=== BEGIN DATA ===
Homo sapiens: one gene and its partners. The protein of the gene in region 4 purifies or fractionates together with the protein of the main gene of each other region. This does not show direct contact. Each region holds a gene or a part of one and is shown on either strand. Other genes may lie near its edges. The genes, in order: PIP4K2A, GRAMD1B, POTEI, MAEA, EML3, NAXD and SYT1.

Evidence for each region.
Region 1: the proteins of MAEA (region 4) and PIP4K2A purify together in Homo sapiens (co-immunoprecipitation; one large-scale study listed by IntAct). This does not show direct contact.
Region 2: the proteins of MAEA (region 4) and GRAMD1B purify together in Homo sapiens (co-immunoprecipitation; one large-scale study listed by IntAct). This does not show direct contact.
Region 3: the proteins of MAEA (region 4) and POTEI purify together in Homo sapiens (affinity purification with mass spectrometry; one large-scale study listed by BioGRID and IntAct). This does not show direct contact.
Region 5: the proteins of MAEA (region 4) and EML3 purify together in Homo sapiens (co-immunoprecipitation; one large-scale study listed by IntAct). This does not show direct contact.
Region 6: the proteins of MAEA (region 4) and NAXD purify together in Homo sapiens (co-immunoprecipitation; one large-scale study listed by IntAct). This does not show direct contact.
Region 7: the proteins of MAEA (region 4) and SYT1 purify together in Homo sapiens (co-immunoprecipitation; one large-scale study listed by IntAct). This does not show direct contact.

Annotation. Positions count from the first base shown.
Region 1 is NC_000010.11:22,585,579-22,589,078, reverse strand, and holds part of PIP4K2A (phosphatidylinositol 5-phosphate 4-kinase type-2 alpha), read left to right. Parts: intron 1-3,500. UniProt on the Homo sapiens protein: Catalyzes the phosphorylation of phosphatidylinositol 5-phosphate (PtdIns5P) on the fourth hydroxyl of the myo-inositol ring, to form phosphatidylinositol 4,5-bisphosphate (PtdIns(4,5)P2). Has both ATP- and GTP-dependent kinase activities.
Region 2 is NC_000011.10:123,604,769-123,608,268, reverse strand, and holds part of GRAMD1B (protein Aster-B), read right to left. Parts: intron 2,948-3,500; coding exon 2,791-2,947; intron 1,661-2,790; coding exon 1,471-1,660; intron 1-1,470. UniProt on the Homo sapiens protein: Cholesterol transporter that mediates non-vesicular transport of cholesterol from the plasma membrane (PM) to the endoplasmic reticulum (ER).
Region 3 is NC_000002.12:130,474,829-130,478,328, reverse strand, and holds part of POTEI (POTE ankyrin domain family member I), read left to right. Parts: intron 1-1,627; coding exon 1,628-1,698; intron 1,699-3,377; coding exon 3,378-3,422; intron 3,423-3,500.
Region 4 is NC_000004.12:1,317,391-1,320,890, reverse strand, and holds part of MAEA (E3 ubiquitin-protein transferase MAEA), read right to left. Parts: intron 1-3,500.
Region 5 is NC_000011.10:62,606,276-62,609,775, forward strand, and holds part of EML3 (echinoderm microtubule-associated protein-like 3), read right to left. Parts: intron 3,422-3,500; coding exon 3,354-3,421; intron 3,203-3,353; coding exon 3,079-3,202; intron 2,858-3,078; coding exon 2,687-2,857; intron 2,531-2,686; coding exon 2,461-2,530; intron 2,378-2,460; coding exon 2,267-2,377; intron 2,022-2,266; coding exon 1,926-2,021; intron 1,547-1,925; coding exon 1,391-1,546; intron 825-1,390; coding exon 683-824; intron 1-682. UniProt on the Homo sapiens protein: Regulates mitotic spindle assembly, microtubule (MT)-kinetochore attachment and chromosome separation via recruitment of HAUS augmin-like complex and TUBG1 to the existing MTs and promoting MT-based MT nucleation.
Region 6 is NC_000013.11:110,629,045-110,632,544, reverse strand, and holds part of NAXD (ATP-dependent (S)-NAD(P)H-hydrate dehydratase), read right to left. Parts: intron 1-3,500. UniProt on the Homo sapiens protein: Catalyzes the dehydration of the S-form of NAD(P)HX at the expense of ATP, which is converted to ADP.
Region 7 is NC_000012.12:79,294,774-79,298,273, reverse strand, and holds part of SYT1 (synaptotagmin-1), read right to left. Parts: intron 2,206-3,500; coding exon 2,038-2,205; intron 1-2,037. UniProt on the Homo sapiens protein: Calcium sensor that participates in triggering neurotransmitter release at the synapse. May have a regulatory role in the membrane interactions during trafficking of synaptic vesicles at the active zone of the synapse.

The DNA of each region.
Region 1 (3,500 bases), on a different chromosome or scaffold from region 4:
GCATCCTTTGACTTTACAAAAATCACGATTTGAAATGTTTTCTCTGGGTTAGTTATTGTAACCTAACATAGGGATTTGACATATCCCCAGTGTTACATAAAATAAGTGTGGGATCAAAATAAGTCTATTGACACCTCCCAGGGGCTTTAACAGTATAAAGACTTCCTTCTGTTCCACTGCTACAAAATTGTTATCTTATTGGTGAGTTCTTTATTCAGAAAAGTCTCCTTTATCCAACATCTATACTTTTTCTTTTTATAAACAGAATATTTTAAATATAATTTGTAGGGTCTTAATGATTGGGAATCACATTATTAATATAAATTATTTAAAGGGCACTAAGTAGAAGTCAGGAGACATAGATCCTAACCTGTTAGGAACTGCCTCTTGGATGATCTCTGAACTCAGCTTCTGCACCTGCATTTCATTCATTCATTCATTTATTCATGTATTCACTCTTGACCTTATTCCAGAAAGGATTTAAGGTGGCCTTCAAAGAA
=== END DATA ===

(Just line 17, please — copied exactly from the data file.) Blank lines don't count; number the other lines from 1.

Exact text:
The DNA of each region.